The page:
Matthew 6:6 Parallel Verses [⇓ See commentary ⇓]

Matthew 6:6, NIV: But when you pray, go into your room, close the door and pray to your Father, who is unseen. Then your Father, who sees what is done in secret, will reward you.

Matthew 6:6, ESV: But when you pray, go into your room and shut the door and pray to your Father who is in secret. And your Father who sees in secret will reward you.

Matthew 6:6, KJV: But thou, when thou prayest, enter into thy closet, and when thou hast shut thy door, pray to thy Father which is in secret; and thy Father which seeth in secret shall reward thee openly.

Matthew 6:6, NASB: But as for you, when you pray, go into your inner room, close your door, and pray to your Father who is in secret; and your Father who sees what is done in secret will reward you.

Matthew 6:6, NLT: But when you pray, go away by yourself, shut the door behind you, and pray to your Father in private. Then your Father, who sees everything, will reward you.

Matthew 6:6, CSB: But when you pray, go into your private room, shut your door, and pray to your Father who is in secret. And your Father who sees in secret will reward you.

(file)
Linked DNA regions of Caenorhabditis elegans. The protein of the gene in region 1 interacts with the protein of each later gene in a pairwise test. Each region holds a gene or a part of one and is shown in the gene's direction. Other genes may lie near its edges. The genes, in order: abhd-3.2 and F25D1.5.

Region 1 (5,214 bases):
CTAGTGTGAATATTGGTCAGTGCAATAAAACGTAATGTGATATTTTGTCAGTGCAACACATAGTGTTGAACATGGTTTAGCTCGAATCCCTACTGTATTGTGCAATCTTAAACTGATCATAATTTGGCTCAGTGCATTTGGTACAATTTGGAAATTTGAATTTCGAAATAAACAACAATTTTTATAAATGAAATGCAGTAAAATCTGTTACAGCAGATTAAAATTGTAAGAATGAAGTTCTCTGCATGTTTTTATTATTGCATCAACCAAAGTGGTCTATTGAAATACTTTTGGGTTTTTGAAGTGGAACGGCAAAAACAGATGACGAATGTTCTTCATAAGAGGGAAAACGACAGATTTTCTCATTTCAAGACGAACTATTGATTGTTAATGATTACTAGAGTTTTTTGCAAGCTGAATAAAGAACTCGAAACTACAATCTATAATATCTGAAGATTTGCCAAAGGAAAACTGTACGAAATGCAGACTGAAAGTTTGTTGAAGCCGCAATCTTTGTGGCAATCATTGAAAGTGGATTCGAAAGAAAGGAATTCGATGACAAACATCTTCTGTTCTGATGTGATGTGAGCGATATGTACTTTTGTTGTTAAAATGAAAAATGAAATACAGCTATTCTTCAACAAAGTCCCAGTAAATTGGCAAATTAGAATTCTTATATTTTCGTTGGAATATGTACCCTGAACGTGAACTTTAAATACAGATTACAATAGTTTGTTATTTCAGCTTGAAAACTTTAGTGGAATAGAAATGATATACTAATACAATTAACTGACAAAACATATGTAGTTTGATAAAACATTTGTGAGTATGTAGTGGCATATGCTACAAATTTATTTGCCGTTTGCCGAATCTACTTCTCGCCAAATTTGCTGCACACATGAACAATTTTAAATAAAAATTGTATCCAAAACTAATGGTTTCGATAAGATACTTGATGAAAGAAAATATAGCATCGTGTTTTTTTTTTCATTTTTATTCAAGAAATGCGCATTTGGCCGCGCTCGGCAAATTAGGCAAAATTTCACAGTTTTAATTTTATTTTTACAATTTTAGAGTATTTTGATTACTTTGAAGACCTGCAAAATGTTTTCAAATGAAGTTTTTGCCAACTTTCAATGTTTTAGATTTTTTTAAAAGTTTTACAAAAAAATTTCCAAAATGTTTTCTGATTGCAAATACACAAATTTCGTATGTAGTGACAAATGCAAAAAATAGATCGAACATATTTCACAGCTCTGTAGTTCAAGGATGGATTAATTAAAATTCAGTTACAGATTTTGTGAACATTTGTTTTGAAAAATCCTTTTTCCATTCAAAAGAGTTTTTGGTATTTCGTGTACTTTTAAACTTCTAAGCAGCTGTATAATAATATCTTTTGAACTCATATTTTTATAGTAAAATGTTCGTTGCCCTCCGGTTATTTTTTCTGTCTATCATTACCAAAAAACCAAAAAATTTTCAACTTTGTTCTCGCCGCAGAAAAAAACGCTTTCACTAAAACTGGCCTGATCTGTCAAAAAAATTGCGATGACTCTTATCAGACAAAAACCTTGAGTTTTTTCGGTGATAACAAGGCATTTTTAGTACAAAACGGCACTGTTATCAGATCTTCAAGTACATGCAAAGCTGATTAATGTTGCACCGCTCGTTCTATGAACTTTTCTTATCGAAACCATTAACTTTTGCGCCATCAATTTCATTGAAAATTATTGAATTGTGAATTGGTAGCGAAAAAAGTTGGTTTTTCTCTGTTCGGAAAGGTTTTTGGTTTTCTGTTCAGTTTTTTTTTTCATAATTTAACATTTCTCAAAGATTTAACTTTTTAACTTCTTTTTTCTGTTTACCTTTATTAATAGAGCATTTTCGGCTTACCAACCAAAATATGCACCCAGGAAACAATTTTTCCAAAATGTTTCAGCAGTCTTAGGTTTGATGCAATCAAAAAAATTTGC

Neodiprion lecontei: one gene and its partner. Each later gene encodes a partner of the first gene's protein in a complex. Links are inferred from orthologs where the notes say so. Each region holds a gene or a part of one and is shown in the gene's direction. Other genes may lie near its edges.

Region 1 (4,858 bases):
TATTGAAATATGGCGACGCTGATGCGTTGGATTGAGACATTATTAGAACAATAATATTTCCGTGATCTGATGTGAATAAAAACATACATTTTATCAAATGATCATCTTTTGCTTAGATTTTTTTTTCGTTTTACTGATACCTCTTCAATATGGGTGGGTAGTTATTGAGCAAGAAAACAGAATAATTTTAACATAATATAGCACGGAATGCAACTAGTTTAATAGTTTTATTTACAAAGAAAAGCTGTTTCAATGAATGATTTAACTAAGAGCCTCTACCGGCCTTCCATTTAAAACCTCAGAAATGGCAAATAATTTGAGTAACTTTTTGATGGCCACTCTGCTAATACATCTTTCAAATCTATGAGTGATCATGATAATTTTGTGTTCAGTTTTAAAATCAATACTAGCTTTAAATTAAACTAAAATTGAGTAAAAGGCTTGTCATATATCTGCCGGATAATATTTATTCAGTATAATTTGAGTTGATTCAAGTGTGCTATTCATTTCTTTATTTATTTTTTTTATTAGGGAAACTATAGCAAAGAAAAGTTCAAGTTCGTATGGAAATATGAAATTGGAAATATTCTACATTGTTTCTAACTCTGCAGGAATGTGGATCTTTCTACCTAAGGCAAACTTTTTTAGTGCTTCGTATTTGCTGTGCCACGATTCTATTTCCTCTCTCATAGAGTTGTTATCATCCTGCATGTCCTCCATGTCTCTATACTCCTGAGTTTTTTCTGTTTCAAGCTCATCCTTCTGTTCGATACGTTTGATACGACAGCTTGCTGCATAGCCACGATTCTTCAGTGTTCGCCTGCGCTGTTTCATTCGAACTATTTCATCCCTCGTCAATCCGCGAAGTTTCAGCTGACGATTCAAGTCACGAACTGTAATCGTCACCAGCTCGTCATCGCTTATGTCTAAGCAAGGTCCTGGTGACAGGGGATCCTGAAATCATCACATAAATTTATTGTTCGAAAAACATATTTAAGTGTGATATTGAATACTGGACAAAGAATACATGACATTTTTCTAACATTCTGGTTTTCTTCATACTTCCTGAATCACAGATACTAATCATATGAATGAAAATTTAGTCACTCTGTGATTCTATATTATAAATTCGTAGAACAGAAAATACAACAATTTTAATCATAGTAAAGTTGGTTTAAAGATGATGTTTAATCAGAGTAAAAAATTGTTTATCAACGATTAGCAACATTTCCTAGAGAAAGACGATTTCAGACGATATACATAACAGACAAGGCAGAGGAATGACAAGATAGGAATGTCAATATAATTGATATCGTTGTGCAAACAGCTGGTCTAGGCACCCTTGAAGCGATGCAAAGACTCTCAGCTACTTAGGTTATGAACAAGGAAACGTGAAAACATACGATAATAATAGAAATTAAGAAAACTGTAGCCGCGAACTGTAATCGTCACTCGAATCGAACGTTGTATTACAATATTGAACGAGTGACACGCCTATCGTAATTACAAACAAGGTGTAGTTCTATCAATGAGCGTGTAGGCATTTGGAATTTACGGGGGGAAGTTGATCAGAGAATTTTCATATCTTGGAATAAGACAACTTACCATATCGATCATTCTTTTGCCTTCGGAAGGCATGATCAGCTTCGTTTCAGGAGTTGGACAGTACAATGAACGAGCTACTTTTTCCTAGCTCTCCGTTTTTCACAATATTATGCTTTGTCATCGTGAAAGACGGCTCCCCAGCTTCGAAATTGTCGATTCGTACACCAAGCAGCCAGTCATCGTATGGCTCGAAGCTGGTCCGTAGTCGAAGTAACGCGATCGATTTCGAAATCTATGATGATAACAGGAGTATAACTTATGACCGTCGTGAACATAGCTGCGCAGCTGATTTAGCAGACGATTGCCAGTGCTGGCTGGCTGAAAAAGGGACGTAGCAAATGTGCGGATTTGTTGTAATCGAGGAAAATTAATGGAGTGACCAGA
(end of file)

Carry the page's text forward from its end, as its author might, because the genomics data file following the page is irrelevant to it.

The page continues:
What does Matthew 6:6 mean? [⇑ See verse text ⇑]

To some of Jesus' listeners, His teaching to do righteous things in secret may have sounded radical. In highly religious and even legalistic communities, it's easy to think that the point of religious activity is to be seen by others. Societies that stress honor versus shame put a high priority on appearing acceptable to your family members, neighbors, and church community. Jesus turns this upside down and warns that if the opinion of other people is the only motive, God will not reward such actions. Instead, Jesus commands His followers to give to the needy as secretly as possible to avoid even the possibility of mixed motives (Matthew 6:1–4).

For the same reasons, Jesus has said that regular prayer to the Father should be done in secret, behind closed doors (Matthew 6:5). The Father will still hear and reward you, and He is the only audience that matters.

This command should not be read as forbidding any kind of public praying in church or anywhere else. It is good for Christian behavior to shine like a light in the world (Matthew 5:16). What Jesus condemns, here, is for those praying in public—including church services and other events—to be aware of their motives. If they cannot pray publicly without feeling as if they are "performing" for other listeners, it is better to pray silently or in a private setting, instead.